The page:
Also, since nature does not reveal her secrets all at once, we must be patient and persistent. We must have fortitude so that when we face failure or setbacks, we don’t wither or wane in pursuit of purpose but steadfastly persist against the odds. We learn, we adapt, and we innovate. This is not the result of a secular, cynical mindset but the product of optimistic realism, hope, and faith. As genuine seekers and dedicated researchers, we can hope that the best is always yet to come, and we must pass this spirit of optimism and faith on to every new generation of researchers.
While the nature and process of research can be sacred, as outlined above, the attitude and meaning that the researcher brings to it can be secular, lacking in divine consciousness, awareness, awe, and purpose. It is our own values and our humanity that determine whether research is perceived, defined, and utilized as solely sacred or secular. I pray we have within us the unrelenting persistence of Jacob as he struggled with God, as described in Genesis 32:22 to 32 (KJV). May our seeking and our struggle bring us the blessings of greater revelation of the mysteries of God.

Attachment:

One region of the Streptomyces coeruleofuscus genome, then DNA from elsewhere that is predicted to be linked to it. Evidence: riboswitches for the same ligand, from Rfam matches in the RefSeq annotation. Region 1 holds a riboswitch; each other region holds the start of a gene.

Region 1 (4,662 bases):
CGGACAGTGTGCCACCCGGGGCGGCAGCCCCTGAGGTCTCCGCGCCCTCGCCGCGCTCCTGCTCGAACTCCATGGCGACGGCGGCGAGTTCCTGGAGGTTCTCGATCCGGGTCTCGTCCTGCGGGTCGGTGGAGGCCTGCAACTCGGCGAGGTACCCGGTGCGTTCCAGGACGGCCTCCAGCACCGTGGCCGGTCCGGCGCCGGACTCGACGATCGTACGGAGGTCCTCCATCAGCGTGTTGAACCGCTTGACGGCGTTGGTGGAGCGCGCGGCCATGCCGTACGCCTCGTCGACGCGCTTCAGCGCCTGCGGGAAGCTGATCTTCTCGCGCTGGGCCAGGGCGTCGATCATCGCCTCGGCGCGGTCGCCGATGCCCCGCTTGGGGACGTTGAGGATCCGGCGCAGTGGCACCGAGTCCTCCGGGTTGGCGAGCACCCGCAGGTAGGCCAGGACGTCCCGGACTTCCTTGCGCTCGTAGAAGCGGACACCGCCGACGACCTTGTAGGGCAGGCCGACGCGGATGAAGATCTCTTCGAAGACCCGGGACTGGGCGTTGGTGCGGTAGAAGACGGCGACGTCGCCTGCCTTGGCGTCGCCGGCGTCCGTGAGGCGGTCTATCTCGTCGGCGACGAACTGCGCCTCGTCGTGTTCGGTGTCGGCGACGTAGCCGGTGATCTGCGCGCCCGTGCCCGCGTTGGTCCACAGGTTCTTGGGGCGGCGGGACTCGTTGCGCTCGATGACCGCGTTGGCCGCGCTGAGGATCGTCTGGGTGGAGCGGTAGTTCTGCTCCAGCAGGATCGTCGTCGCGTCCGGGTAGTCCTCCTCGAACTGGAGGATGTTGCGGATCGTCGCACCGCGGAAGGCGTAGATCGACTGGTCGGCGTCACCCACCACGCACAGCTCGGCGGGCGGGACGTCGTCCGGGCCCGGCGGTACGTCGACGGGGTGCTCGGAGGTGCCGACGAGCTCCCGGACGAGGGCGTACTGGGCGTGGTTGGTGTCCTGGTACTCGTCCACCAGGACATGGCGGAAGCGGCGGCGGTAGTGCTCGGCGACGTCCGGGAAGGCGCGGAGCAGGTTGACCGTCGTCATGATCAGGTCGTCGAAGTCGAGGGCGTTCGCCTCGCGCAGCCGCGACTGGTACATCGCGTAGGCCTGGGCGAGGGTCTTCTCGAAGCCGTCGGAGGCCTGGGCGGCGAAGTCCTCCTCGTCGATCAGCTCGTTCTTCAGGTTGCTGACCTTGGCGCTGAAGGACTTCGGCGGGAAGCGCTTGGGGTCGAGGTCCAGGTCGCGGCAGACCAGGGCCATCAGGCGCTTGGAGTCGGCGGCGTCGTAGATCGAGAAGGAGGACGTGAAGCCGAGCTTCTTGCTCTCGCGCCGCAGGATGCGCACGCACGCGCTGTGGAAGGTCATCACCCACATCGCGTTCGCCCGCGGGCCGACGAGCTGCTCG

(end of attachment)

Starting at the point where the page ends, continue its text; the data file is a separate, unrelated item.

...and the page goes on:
Can research be sacred? Yes. I hope we learn that truth lies waiting for the persistent seeker and that research—the seeking and the struggle—is its own blessed and sacred reward.
Research Is Ministry, Too
Traditionally and generally, we have limited the meaning and practice of ministry to pastors, doctors, nurses, and teachers, while intellectually assenting to the fact that ministry can be done in a diversity of ways and through multiple professions. However, research is generally not the first thing that comes to mind when speaking of ministry and ministers. This dissonance between belief and behavior, philosophy and practice, actually presents Adventism with an opportunity to re-examine and redefine ministry and what it means to be a minister. The opportunity to intentionally expand and elevate our corporate and institutional understanding of research as ministry can lead to broader impact and greater good as we seek to redeem and change the world in the 21st century.